Facebook’s ‘Rooms’ and Ello Let Us Choose Our Own Identities
If recent headlines are any indication, social networks are changing. Startup Ello legally committed to its ad-free charter, and Facebook introduced a new app, the pseudonymous “Rooms,” which enables users to create their own communities around the topics they care about. Both highlight changing attitudes toward our online identities as as pseudonymous becomes the new anonymous.
The New York Times reported that Ello has reincorporated as a public benefit corporation to keep its young social network free of ads. Its charter will prevent it from selling ads or user data, and Paul Budnitz, Ello’s co-founder and chief executive, told the Times: “It basically means no investor can force us to take a really good financial deal if it forces us to take advertising. It points us in the right direction, and it protects us.” Ello has raised $5.5 million in financing from the Foundry Group, Bullet Time Ventures, and FreshTracks Capital.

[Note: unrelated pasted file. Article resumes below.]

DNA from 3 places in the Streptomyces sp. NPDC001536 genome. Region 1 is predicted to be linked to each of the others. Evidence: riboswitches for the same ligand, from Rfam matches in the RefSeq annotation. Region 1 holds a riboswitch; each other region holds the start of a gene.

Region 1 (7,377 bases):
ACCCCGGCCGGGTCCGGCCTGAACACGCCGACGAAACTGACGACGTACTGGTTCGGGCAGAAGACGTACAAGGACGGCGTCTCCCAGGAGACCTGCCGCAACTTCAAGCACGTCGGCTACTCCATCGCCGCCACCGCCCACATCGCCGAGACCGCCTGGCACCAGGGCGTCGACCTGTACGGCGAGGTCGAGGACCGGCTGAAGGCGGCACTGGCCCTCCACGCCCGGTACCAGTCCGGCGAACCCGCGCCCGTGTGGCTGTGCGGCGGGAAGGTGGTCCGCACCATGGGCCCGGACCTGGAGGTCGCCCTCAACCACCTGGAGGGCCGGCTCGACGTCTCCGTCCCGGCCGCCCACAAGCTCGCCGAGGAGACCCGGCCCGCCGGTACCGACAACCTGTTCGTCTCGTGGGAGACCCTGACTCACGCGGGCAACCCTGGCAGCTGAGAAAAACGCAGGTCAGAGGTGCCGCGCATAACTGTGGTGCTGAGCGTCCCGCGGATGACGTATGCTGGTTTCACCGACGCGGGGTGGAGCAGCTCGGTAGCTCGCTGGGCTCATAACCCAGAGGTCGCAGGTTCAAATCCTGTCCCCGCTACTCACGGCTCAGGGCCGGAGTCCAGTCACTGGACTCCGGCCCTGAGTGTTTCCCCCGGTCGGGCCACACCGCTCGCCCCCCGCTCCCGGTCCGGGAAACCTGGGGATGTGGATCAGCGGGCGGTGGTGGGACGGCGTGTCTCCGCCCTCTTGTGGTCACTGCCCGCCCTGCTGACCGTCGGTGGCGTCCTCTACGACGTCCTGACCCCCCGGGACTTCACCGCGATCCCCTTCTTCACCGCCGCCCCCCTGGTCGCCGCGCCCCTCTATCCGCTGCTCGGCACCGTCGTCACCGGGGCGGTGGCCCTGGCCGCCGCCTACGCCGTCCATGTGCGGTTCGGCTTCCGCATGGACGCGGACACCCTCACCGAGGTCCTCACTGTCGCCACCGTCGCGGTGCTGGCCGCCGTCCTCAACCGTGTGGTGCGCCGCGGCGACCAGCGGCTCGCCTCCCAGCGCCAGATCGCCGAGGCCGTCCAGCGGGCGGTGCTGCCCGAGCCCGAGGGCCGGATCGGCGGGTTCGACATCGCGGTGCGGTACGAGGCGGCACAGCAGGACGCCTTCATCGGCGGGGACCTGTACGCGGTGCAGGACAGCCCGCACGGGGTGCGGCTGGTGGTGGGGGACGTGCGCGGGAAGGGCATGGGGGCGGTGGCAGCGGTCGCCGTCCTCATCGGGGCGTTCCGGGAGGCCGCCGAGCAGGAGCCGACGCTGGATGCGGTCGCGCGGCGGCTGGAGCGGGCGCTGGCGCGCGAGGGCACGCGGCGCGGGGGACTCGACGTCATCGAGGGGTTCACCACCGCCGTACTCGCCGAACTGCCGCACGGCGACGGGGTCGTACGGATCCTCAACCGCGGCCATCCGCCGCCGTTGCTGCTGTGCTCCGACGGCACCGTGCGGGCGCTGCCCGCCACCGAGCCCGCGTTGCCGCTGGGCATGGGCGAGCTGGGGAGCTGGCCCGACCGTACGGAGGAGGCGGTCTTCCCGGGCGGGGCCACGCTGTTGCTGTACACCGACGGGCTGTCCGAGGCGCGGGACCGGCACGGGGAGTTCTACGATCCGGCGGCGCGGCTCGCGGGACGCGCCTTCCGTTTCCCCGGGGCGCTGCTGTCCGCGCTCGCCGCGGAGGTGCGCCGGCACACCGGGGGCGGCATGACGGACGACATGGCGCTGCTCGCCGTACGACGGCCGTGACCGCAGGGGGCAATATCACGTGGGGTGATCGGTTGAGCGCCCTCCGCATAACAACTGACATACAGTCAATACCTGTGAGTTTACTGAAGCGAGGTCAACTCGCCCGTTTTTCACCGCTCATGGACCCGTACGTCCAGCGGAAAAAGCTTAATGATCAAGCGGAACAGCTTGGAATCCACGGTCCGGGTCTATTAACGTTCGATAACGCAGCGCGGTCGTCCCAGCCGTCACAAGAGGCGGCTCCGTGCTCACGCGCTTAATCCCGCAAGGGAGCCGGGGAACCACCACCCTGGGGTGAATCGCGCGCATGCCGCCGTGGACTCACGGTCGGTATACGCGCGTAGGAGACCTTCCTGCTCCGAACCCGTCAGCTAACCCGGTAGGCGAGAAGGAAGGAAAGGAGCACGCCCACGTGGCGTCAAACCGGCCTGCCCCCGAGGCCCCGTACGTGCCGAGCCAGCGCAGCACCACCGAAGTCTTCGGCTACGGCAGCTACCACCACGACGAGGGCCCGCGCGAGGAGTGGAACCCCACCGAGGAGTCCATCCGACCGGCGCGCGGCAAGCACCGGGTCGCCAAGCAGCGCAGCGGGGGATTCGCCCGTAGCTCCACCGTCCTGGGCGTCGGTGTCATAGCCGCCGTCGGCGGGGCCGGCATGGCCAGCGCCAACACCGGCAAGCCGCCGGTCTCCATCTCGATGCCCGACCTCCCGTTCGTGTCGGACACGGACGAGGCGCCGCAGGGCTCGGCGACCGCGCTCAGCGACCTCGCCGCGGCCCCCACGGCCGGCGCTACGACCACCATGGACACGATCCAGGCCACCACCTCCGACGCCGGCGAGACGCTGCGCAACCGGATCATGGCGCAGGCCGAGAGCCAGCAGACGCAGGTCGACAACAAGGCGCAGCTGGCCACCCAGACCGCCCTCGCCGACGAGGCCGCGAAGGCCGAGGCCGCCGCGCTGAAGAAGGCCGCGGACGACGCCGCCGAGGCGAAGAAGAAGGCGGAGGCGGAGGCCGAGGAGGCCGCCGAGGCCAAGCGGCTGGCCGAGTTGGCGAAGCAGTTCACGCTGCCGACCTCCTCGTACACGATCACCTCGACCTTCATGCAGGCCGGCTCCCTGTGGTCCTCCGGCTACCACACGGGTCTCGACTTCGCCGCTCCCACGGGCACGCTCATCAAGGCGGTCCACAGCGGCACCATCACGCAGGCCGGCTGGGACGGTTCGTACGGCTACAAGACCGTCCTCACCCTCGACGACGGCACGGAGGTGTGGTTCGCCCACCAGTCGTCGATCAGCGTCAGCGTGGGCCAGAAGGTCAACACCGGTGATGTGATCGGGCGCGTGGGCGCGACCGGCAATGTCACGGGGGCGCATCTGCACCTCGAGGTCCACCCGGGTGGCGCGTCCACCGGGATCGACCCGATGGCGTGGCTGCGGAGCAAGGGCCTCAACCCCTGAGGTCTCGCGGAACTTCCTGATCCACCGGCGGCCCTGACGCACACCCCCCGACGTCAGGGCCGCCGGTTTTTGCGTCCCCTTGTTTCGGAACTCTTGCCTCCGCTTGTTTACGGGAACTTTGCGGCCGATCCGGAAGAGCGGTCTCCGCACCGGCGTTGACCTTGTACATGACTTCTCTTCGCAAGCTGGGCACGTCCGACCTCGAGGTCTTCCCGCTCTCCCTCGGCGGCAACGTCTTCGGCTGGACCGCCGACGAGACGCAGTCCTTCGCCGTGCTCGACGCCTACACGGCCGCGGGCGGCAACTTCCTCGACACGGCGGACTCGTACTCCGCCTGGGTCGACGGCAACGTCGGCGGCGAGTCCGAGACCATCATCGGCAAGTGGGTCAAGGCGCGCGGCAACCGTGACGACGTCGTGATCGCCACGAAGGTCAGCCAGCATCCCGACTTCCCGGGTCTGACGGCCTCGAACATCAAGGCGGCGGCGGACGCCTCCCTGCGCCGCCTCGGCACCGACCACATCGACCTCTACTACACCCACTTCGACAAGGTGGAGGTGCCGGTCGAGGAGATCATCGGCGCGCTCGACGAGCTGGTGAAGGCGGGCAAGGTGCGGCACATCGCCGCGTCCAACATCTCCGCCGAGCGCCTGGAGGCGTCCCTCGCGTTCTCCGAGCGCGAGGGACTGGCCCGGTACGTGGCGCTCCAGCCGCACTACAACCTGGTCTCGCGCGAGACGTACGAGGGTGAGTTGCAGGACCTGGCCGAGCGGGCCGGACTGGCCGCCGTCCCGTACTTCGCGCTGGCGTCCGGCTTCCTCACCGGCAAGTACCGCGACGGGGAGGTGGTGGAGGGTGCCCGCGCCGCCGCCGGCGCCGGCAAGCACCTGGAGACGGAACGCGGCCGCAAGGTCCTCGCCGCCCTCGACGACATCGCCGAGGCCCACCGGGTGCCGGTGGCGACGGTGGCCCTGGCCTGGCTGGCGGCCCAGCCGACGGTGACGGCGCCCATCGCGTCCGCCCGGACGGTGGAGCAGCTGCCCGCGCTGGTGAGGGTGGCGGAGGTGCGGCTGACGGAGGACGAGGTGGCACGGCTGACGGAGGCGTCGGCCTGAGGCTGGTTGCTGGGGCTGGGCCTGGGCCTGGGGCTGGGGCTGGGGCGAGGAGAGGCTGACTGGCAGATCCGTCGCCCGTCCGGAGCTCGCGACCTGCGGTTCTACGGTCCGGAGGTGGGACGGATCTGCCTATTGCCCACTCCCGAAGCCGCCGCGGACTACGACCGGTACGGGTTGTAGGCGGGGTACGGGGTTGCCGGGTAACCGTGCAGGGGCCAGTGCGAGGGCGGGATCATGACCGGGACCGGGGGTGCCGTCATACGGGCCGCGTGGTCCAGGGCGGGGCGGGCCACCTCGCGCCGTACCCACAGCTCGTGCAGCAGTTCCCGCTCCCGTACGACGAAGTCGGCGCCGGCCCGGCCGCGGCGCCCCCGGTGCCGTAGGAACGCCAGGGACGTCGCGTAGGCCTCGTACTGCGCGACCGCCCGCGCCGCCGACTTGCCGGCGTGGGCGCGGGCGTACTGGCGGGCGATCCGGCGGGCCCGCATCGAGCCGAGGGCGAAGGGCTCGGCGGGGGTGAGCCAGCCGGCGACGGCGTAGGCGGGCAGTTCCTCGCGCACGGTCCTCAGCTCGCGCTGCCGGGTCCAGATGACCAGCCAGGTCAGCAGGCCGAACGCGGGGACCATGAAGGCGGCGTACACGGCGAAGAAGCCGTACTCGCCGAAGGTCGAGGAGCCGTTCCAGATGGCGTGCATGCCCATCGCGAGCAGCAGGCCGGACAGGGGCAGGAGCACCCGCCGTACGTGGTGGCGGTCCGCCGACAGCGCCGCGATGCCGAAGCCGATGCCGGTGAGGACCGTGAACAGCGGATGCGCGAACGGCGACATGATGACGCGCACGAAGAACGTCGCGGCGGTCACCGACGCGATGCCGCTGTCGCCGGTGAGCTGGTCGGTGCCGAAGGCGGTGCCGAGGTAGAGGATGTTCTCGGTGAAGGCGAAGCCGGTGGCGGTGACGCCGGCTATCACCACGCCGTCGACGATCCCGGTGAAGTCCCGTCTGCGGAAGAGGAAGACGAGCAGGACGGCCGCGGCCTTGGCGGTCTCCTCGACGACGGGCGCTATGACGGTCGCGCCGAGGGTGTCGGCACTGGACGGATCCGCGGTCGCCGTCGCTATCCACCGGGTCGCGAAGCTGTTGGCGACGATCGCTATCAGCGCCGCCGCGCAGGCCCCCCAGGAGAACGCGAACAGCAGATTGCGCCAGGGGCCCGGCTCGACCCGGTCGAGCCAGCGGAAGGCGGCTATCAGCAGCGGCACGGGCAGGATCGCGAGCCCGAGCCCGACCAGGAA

The Times reports that Ello, with its design-minded layout and user base of designers and artists, isn’t angling for “world domination,” which seems to be a goal of social networking giant Facebook. It isn’t clear if Ello’s new legal charter — which prohibits not only the sale of ads and user data, but also specifies that any future buyer of the social network must also adhere to those rules — will limit its growth.
And while Budnitz cites Patagonia and Ben & Jerry’s as role models — two companies that are successfully using their status as public benefit corporations “to do good in the world” — Ello has also made it clear that it still aims to be profitable while providing an ad-free social network to the world.
Budnitz compared Ello’s future revenue model to that of Apple’s App Store: Users of the platform will eventually be able to purchase widgets and modifications, each time paying just a few dollars. (In Apple’s latest quarter, iTunes had its best three months ever, bringing in $4.6 billion in revenue, but it was still a fraction of Apple’s $42.1 billion in revenue, which is, of course, primarily driven by sales of devices on which people can then access iTunes and the App Store to buy apps and media. Ello does not charge a fee to use or become a member of its social network.)